Transfer pricing a reason for concern for Tanzania

Monday May 27 2019

 

By Kelvin Matandiko @TheCitizenTZ news@tz.nationmedia.com

Dar es Salaam. Transfer pricing – the rules and methods for pricing transactions within and between enterprises under common ownership or control – is costing Africa dearly, and Tanzania may not be spared.

A survey by The Citizen has established that though the government has been taking precautionary measures to avoid losing its revenue through transfer pricing, but shortage of experts and experience companies evading tax thwart the efforts.

Tanzania - together with Nigeria, Kenya, Ghana, Mozambique and South Africa - are rated as some of the resource-rich countries on the continent, which have been keenly developing transfer pricing capability.

In an effort to provide more directives on how businesses should set prices of transactions between related entities, on November 21, last year, Tanzania released new transfer pricing regulations (The Tax Administration Transfer Pricing Regulations, 2018), which were meant to replace the regulations, which were approved in 2014.

Within the 2018 regulations, the Tanzania Revenue Authority (TRA) requires taxpayers – whose annual transaction with associates exceed Sh10 billion - to submit transfer pricing documentation at the time of filing the annual corporate income tax return.

However, despite the efforts, the Commissioner for Large Taxpayers Department, Mr Hebert Kabyemela, said the government was working hard to stem the tide of tax evasion through transfer pricing by multinationals.

He, however, noted that shortage of the right number of experts with relevant expertise on the International Taxation Unit (ITU) was a cause for concern.

“We also experience a challenge of timely submission of documents. Some companies, especially those in the extractive sector, do not bring their documents on time due to a myriad challenges. Since most companies in the extractive industry are subsidiaries of groups of companies outside the country, their transactions need to be examined carefully,” he told The Citizen.

Despite the challenge, Mr Kabyemela said since the inception of the ITU during the 2011/12 financial year, the unit has managed to collect Sh1.2 trillion from the extractives industry, which would have been lost as uncollected tax.

“As we are talking, we have a number of cases in court, and we believe some of them will be completed within the current financial year. During the years, we have collected Sh35.17 billion and $526.98 million, which is equivalent to almost Sh2 trillion,” he said.

Tax evasion

Chances of losing tax through transfer pricing are high in some cases, as when parent companies which are based overseas supervise the financial and procurement processes of their subsidiaries in Tanzania.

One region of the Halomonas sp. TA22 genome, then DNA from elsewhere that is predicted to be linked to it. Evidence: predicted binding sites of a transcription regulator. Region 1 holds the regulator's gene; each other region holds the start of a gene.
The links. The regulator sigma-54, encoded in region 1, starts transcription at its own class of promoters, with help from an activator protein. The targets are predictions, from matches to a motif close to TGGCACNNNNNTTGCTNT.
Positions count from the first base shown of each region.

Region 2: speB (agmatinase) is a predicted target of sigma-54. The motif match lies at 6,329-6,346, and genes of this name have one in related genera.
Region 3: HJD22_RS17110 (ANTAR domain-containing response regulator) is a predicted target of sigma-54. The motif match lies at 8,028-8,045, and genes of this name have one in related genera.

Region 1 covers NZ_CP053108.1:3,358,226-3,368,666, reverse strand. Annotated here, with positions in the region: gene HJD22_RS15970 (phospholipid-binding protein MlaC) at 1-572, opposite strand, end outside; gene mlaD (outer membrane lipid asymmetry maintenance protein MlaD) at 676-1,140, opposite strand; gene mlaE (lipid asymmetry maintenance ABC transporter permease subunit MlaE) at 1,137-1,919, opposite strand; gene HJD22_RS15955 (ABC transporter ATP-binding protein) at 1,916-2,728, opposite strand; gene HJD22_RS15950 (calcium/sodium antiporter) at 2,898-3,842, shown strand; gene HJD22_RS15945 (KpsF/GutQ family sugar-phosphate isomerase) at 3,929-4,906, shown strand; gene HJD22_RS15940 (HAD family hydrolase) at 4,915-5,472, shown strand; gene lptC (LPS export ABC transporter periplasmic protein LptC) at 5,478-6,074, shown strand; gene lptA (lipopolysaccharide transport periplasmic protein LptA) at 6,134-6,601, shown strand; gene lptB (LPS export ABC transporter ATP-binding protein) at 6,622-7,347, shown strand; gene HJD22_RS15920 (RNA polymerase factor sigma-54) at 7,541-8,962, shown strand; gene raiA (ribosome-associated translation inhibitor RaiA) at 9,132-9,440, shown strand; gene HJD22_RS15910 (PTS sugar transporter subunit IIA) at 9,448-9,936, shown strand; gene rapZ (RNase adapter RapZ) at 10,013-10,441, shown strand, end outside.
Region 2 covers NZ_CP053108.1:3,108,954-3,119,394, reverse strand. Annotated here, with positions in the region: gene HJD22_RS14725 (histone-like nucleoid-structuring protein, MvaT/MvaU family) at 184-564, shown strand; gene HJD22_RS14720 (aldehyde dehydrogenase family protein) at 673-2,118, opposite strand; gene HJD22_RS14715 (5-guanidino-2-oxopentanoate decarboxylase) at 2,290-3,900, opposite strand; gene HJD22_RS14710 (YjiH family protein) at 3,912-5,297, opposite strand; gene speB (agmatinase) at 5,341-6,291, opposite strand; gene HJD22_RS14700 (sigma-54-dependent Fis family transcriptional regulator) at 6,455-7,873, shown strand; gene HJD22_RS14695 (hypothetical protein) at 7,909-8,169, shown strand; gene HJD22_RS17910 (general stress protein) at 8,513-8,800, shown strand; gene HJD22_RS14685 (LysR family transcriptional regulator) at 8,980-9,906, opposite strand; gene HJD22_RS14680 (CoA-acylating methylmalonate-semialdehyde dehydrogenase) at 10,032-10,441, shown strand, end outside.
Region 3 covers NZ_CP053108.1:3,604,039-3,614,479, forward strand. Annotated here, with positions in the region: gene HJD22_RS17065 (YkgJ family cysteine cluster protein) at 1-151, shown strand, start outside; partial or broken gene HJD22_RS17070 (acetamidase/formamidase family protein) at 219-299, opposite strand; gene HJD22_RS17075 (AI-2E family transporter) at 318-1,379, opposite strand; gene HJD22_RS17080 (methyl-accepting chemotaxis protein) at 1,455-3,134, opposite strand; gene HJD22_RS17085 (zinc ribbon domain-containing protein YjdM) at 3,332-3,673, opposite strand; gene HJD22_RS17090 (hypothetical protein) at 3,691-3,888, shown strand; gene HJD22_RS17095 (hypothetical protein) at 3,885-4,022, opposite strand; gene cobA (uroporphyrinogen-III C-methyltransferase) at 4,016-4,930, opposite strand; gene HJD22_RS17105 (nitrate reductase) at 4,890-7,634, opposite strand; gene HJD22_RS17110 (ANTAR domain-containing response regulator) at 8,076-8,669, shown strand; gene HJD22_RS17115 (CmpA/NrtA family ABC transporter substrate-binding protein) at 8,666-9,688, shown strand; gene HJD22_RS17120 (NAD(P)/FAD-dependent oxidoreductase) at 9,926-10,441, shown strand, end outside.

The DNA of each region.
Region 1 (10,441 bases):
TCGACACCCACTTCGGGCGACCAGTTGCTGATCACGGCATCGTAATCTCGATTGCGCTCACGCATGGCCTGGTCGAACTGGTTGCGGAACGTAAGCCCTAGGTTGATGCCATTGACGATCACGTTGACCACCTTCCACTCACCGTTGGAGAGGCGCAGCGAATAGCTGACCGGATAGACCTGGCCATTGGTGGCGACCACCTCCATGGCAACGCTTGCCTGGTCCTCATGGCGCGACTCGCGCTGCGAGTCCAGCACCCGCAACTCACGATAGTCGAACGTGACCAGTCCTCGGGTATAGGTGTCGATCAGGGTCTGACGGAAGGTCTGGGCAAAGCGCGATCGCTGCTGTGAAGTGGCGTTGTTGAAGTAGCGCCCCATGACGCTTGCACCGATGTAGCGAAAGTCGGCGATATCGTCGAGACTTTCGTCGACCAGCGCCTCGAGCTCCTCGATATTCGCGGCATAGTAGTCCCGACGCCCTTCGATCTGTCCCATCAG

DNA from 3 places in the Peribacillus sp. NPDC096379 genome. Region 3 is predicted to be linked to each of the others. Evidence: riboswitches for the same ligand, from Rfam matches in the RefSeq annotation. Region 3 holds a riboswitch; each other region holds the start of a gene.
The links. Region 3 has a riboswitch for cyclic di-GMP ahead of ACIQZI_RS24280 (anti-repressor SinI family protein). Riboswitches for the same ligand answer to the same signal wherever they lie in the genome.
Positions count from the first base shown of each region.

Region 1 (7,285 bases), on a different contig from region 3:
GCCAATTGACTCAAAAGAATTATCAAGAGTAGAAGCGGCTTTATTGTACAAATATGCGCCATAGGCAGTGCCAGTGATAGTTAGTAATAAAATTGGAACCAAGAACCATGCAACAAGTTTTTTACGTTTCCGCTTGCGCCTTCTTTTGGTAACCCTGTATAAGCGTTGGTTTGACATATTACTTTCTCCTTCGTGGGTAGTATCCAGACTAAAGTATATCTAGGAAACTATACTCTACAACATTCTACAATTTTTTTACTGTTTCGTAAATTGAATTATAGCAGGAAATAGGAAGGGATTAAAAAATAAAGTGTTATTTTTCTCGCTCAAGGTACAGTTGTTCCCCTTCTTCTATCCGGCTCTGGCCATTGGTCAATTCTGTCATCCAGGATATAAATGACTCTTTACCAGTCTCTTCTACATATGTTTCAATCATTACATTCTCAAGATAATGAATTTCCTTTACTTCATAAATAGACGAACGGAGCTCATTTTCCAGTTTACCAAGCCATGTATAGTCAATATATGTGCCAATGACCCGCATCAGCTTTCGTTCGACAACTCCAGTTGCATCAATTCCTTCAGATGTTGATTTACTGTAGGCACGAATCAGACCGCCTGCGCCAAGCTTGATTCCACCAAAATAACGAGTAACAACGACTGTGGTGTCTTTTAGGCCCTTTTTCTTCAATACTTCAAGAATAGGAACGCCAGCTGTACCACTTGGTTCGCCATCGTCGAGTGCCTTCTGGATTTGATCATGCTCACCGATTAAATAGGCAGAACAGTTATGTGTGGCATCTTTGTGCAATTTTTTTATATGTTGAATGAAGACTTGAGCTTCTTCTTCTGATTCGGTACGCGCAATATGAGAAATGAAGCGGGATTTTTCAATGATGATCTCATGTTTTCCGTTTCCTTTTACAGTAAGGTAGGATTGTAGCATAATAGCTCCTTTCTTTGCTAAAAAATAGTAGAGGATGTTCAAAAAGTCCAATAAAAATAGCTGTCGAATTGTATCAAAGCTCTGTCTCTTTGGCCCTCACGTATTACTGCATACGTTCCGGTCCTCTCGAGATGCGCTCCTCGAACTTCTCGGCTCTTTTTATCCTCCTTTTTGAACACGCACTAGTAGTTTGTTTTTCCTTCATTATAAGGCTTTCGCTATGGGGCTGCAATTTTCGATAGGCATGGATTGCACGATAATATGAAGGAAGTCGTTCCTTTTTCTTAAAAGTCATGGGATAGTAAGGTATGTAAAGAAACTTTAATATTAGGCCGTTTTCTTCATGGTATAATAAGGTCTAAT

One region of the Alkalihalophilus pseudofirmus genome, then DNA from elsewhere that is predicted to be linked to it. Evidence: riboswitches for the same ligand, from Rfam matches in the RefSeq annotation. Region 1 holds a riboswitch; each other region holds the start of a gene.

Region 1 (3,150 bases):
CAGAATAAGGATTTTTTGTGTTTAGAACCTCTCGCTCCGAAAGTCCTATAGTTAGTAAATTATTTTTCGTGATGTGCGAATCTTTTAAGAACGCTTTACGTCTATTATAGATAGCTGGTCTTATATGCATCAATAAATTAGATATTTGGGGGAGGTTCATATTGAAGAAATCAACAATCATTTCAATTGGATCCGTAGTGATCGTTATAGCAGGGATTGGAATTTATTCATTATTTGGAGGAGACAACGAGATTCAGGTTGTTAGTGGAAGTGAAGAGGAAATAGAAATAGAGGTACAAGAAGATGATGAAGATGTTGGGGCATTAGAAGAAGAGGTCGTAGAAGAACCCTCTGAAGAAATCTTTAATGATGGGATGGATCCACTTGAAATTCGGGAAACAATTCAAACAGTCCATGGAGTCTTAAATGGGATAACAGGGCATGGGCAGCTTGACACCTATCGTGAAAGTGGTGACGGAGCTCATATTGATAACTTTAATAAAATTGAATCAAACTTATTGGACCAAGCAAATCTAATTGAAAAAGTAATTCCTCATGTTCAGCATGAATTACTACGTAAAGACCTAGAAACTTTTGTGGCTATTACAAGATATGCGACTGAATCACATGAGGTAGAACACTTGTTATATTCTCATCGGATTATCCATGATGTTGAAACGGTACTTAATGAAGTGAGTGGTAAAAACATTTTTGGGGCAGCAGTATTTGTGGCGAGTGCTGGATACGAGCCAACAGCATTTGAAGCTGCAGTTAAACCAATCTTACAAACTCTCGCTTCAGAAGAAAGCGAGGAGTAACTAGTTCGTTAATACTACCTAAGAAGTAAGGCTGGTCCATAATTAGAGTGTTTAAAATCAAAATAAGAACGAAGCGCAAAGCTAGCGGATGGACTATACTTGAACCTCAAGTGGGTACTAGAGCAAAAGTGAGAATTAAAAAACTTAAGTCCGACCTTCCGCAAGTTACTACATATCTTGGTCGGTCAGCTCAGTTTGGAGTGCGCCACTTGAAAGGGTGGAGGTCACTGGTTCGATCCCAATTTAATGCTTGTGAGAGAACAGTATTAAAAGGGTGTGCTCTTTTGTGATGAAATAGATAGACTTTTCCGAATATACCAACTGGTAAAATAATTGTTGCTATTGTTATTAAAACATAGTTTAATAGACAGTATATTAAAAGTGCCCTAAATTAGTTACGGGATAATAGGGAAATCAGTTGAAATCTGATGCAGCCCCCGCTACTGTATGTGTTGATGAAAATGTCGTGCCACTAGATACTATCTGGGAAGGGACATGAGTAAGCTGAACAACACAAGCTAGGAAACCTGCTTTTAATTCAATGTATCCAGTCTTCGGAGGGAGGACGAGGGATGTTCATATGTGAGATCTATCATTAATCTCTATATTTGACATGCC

“As a result, the companies raise production costs through salaries of expatriates, costs for procurement and servicing equipment and interests on bank loans among others,” said the director for Africa Zone of the National Resource Governance Institute (NRGI), Mr Silas Olan’g.

An expert from the Tanzania Minerals Commission, Mr Michael Kambi, said Tanzania and other African countries need to emulate how European countries and the US managed to stamp out tax evasion in multinational Information and Communication Technology (ICT) firms like Google, Apple, Amazon and Microsoft, to mention but a few.

The Tanzania Extractive Industries Transparency Initiative (TEITI) committee chairman and former Controller and Auditor General (CAG), Mr Ludovick Utouh, said the Tanzania government has no option but to invest in experts.

“I congratulate TRA for the initiatives it has so far taken. Our people must be given the opportunity to go and learn from what developed countries have experienced in this area,” he said.

No loopholes in oil and gas

The Tanzania Petroleum Development Corporation (TPDC) acting managing director, Mr Kapuulya Musomba, said there was no revenue leakage loophole in the Production Sharing Agreements (PSAs).

Mr Musomba said under the Petroleum Act 2015, stern penalties have been set to discourage companies from evading tax payment by any means.

“Every invoice is checked. Every procurement process has to be verified. We have set a ceiling for management fee. The investor must submit his work plan for the next financial year,” he said.

The Shell Tanzania managing director, Mr Marc den Hartog, said Tanzania’s laws - just like those in other countries - give authorities the freedom to look into a companies’ books of accounts without any hindrance.

“Pura (the Petroleum Upstream Regulatory Authority) and TRA can look into our books of accounts without any hindrance. We are working under the guidance of the PSAs and everything is very open,” he said. The communications manager of International Development, Production and Exploration at Equinor, Mr Erik Haland, shared similar sentiments.

Various African countries are currently grappling with ways of ending tax avoidance through transfer pricing.

In Ghana, West Africa, reports show that between the period of June 2017 and April 2018, the country’s taxman worked on no less than fourteen tax disputes and found that payment of tax amounting to $75 million was about to be dodged.